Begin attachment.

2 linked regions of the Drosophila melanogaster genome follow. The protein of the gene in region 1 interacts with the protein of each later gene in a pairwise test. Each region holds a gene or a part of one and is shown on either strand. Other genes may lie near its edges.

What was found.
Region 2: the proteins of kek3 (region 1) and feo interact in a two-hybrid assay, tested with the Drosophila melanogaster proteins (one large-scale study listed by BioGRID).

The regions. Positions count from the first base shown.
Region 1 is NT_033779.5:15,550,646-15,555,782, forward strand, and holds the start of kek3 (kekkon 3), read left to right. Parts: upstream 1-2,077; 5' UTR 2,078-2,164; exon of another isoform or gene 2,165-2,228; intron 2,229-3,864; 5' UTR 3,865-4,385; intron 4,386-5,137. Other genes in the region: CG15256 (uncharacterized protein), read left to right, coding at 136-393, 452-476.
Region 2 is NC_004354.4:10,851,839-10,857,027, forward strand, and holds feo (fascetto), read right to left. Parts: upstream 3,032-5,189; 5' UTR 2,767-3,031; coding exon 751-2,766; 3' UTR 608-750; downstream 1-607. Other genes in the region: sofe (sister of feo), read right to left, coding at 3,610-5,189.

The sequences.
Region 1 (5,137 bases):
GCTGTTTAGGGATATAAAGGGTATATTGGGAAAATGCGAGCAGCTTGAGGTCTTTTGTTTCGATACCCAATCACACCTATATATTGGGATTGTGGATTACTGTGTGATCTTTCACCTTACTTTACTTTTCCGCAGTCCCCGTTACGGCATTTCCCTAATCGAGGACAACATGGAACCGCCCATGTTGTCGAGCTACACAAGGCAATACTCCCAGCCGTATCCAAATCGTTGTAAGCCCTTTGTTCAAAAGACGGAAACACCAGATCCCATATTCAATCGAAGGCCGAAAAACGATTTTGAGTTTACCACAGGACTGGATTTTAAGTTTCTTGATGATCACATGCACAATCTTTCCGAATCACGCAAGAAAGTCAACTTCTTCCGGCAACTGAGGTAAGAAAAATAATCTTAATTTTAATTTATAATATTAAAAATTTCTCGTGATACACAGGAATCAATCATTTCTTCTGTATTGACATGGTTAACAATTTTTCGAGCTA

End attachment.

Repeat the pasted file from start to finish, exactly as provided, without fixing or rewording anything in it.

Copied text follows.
2 linked regions of the Drosophila melanogaster genome follow. The protein of the gene in region 1 interacts with the protein of each later gene in a pairwise test. Each region holds a gene or a part of one and is shown on either strand. Other genes may lie near its edges.

What was found.
Region 2: the proteins of kek3 (region 1) and feo interact in a two-hybrid assay, tested with the Drosophila melanogaster proteins (one large-scale study listed by BioGRID).

The regions. Positions count from the first base shown.
Region 1 is NT_033779.5:15,550,646-15,555,782, forward strand, and holds the start of kek3 (kekkon 3), read left to right. Parts: upstream 1-2,077; 5' UTR 2,078-2,164; exon of another isoform or gene 2,165-2,228; intron 2,229-3,864; 5' UTR 3,865-4,385; intron 4,386-5,137. Other genes in the region: CG15256 (uncharacterized protein), read left to right, coding at 136-393, 452-476.
Region 2 is NC_004354.4:10,851,839-10,857,027, forward strand, and holds feo (fascetto), read right to left. Parts: upstream 3,032-5,189; 5' UTR 2,767-3,031; coding exon 751-2,766; 3' UTR 608-750; downstream 1-607. Other genes in the region: sofe (sister of feo), read right to left, coding at 3,610-5,189.

The sequences.
Region 1 (5,137 bases):
GCTGTTTAGGGATATAAAGGGTATATTGGGAAAATGCGAGCAGCTTGAGGTCTTTTGTTTCGATACCCAATCACACCTATATATTGGGATTGTGGATTACTGTGTGATCTTTCACCTTACTTTACTTTTCCGCAGTCCCCGTTACGGCATTTCCCTAATCGAGGACAACATGGAACCGCCCATGTTGTCGAGCTACACAAGGCAATACTCCCAGCCGTATCCAAATCGTTGTAAGCCCTTTGTTCAAAAGACGGAAACACCAGATCCCATATTCAATCGAAGGCCGAAAAACGATTTTGAGTTTACCACAGGACTGGATTTTAAGTTTCTTGATGATCACATGCACAATCTTTCCGAATCACGCAAGAAAGTCAACTTCTTCCGGCAACTGAGGTAAGAAAAATAATCTTAATTTTAATTTATAATATTAAAAATTTCTCGTGATACACAGGAATCAATCATTTCTTCTGTATTGACATGGTTAACAATTTTTCGAGCTA